Online Access
Free
Resource Link
Less detail

European Yield Model Exponential Decay Constant Modification for Glulam after Fire Exposure

https://research.thinkwood.com/en/permalink/catalogue3294
Year of Publication
2022
Topic
Fire
Material
Glulam (Glue-Laminated Timber)
Application
Beams
Author
Shakimon, Mohd Nizam
Hassan, Rohana
Malek, Nor Jihan Abd
Zainal, Azman
Awaludin, Ali
Hamid, Nor Hayati Abdul
Lum, Wei Chen
Salit, Mohd Sapuan
Organization
Infrastructure University Kuala Lumpur (IUKL)
University Teknologi MARA
Gadjah Mada University
Universiti Putra Malaysia (UPM)
Publisher
MDPI
Year of Publication
2022
Format
Journal Article
Material
Glulam (Glue-Laminated Timber)
Application
Beams
Topic
Fire
Keywords
Tropical Timber
Glulam Beam
Decay Constant
Finite Element Model
Post-fire
Numerical Model
EYM Modification
Research Status
Complete
Series
Forests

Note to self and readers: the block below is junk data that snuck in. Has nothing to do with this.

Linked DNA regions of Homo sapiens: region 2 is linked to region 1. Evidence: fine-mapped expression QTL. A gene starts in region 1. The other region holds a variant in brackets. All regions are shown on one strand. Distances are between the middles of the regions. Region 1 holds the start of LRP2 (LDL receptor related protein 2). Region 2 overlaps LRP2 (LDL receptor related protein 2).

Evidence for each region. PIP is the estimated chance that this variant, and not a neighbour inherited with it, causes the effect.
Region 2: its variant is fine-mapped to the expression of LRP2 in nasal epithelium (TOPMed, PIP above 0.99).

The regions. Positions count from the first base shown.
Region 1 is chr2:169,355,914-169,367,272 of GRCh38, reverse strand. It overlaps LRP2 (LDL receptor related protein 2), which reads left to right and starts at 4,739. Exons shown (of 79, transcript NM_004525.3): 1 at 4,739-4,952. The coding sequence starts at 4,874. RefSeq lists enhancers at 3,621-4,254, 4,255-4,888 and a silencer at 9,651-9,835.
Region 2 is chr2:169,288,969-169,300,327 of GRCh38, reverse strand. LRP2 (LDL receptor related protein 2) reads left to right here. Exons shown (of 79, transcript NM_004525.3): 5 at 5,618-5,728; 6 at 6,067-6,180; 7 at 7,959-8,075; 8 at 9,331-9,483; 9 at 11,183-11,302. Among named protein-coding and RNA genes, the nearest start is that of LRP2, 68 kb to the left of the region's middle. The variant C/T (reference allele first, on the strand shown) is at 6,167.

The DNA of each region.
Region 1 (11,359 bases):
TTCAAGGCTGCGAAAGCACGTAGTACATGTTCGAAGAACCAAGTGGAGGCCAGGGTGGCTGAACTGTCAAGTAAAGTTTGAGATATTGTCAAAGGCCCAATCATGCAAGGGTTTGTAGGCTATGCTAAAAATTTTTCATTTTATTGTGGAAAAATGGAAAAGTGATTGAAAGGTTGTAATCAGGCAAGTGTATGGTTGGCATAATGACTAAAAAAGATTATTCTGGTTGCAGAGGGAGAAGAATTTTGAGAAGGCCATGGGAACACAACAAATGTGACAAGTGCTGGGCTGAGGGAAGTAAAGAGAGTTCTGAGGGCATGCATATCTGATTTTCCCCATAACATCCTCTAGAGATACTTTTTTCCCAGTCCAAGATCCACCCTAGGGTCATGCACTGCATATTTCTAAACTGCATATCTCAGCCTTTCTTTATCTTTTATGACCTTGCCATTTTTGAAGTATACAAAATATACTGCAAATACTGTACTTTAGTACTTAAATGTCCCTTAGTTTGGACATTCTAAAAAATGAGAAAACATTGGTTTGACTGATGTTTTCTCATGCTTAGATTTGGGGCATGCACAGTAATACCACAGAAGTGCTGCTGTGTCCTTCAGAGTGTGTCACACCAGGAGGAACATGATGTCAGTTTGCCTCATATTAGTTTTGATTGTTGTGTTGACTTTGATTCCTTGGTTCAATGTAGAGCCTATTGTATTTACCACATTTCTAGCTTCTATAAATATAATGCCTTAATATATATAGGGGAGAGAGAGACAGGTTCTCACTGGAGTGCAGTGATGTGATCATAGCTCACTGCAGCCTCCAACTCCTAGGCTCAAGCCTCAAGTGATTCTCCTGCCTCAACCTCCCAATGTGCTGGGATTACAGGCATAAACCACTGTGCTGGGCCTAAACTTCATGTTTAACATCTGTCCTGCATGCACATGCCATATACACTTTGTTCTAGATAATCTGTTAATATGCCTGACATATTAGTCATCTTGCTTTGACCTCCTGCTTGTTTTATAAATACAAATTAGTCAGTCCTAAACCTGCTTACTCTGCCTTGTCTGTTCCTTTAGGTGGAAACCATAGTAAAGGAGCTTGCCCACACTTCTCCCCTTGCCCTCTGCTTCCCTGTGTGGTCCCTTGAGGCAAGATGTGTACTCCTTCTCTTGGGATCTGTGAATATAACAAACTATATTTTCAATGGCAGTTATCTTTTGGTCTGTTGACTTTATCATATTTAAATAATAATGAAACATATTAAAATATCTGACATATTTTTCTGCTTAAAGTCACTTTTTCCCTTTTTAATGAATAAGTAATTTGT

Summary
Many real-scale fire tests have been performed on timber connections to analyze the mechanical behavior of timber connections in previous years. However, little research focused on the bending performance of glued laminated (glulam) timber beam bolted connections after fire exposure. In this paper, the three-dimensional numerical model of the glulam timber beam bolted connections was developed and validated by experimental results. The model can simulate temperature evolution in the connections and their mechanical behavior. In the real-scale test, three (3) samples were prepared for a four-point bending test at normal temperature, while another three (3) samples were tested after exposure to a 30-min standard fire and cooled down to normal temperature. The results show the reduction of the load-carrying capacity before and after exposure to the standard fire by 23.9 kN (71.8%), 8.3 kN (26.1%), and 20.2 kN (47.6%) for bolt diameters of 12 mm, 16 mm, and 20 mm, respectively. The numerical model aims to conduct a parametric study and propose the modification of the exponential decay constant, k, for tropical glulam timber to predict the load-carrying capacity of the glulam timber beam bolted connections after exposure to standard fire.
Online Access
Free
Resource Link
Less detail

267 records – page 1 of 27.